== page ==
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  #21  
Old Posted Apr 21, 2007, 1:27 AM
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Here are some more pictures from live search maps.











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  #22  
Old Posted Apr 21, 2007, 2:55 AM
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This is no different than what you see in Phoenix, Albuquerque and much of California. Heck, even Denver and, perhaps, Salt Lake are sort-of like this. Among other reasons, the lack of trees makes it possible to build dense (no need to save trees).

It's suburban, just dense suburban.
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  #23  
Old Posted Apr 21, 2007, 3:17 AM
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It's really not the lack of trees, though. Not so much of a reason, anyways.

In Vegas, these residential developments are built the way they are so that the developer can maximize the profit off the land by cramming as many houses as they can get on the parcels they own without having to spend the money to go up. They cram them on tightly, because the metro area doesn't have the conveience of sprawling forever (i.e. the mountains, water, etc...) say, like a Chicago, Atlanta, Houston...It's kind of similar to why Metro Los Angeles' sprawl is built so densly.
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  #24  
Old Posted Apr 22, 2007, 4:34 AM
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Originally Posted by James Bond Agent 007 View Post
This is no different than what you see in Phoenix, Albuquerque and much of California. Heck, even Denver and, perhaps, Salt Lake are sort-of like this. Among other reasons, the lack of trees makes it possible to build dense (no need to save trees).

It's suburban, just dense suburban.
It's disgusting. If you are going to live in the suburbs, a yard and a landscape make it liveable, especially for families. I prefer living in the suburbs for specific personal reasons, though I'd prefer dense urban to this. Those "infill" suburbs in the LA basin aren't even this bad.

And why does it increasingly seem like you want all trees off the planet, Bond?

Last edited by Lost Island; Apr 22, 2007 at 5:49 AM.
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  #25  
Old Posted Apr 22, 2007, 9:38 AM
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And why does it increasingly seem like you want all trees off the planet, Bond?
Because Coruscant has no trees, and I want Earth to look like Coruscant.
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  #26  
Old Posted Apr 27, 2007, 5:46 PM
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Ya looking at some more photos you are right they like to use a parking lot and a strip plaza than each store on its own.And many of the strip plaza are pulled back.

Well they build dense but like to use strip plaza and some times 2 or 3 strip plaza in a parking lot.

Well it is funny they like to use a grid-system or a modified grid-system in some areas and build very dense but lack mix use building or store-fronts and commercial strips.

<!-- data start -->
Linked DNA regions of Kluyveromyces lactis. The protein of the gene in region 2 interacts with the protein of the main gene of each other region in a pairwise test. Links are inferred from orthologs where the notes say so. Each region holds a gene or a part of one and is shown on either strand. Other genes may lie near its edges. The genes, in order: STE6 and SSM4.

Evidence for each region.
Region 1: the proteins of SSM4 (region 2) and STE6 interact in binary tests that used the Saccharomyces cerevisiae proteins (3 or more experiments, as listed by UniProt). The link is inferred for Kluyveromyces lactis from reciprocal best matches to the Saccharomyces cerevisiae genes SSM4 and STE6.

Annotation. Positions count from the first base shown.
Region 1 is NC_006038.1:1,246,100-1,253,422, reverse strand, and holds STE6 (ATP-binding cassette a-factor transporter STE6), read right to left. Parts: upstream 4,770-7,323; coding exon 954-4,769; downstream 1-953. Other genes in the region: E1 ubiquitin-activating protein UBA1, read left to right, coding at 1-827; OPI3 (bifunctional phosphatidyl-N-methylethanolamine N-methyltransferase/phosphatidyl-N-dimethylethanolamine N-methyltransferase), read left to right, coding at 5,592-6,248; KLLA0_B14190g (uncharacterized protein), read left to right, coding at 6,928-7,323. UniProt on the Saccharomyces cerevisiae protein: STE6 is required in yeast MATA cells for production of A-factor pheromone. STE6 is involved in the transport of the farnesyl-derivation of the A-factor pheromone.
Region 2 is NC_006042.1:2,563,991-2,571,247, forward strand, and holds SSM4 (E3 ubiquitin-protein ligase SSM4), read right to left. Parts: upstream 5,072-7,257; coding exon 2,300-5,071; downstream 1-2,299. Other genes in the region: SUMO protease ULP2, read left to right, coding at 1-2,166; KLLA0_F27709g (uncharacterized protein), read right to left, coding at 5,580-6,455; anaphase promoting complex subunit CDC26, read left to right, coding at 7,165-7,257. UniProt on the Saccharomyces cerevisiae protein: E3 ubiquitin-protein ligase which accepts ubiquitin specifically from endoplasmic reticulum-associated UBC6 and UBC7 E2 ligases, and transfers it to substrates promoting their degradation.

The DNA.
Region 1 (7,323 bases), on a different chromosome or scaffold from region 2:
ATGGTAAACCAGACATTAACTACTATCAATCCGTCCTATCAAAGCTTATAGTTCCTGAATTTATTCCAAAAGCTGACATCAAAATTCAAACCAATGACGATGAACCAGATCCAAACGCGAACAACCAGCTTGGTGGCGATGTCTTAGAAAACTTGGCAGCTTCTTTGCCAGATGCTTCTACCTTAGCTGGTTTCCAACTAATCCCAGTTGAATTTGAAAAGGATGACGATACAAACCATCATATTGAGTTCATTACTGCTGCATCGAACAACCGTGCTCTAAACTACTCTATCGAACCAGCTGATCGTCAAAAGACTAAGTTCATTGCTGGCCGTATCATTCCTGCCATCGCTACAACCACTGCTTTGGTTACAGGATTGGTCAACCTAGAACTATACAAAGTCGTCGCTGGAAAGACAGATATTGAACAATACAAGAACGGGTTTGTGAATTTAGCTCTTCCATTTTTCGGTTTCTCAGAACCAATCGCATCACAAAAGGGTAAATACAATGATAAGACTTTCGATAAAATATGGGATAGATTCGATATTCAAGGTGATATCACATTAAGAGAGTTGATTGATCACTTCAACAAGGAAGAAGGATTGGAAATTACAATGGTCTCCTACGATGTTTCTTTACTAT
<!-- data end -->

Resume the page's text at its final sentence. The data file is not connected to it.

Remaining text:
At leat the old sections in Toronto suburbs have a commercial strips where by each store is on its own almost at the street.And doing it this way you use small parking lot, well a strip plaza needs a big parking lot for many stores.
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  #27  
Old Posted Apr 28, 2007, 7:30 AM
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Originally Posted by James Bond Agent 007 View Post
Because Coruscant has no trees, and I want Earth to look like Coruscant.
An oxygen-less Coruscant? Good luck breathing!
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  #28  
Old Posted Apr 29, 2007, 12:31 AM
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An oxygen-less Coruscant? Good luck breathing!
Machines! You can build skyscrapers that breathe like trees!
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  #29  
Old Posted Apr 29, 2007, 7:20 AM
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But it has a city feel not a suburb feel that is what is so strange.
In the words of Bill Lumberg: "Yeeeeeeeah, i'm going to have to go ahead and...disagree with you there."
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  #30  
Old Posted Apr 30, 2007, 5:05 AM
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So because it’s low rise it can’t be urban? Doesn’t feel like a city? I think everyone in Vegas would disagree with that, especially the 550,000 people living in apartments and condos.

Our suburbs are places like Summerlin and Green Valley. They are very distinguishable from the older, more urban areas around downtown and the Strip.

There is no question most of the city is built in suburban form. It has an abundance of strip malls, is dominated by cars, and is not very walkable. But Las Vegas is not your typical suburb. Even if it is all low rise, it's packed full of condos and apartments, which gives it the feel of a city. It sure doesn’t feel like any suburb I’ve been to. Urbanity is more than just how a city is built. Vegas is way too dense and vibrant to be labeled as just a suburb.
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  #31  
Old Posted Apr 30, 2007, 5:22 AM
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Who said that it's not urban because it's low-rise? It's not urban because little of it is built on a human scale, and most everything is auto-oriented, period. It is what it is, and it's up the individual whether they'd like to judge it badly or favorably.

From my personal experience, yes, Vegas is like a typical suburb. It feels like an endless connection of auto-oriented subdivisions, one right after the other save for tiny parts around downtown. It doesn't matter how closely they squeeze the houses in, at the end of the day, it functions as a collection of large suburbs. Heck, much of the new city didn't come into existence until after 1990. Of course it's going to be built like a suburb.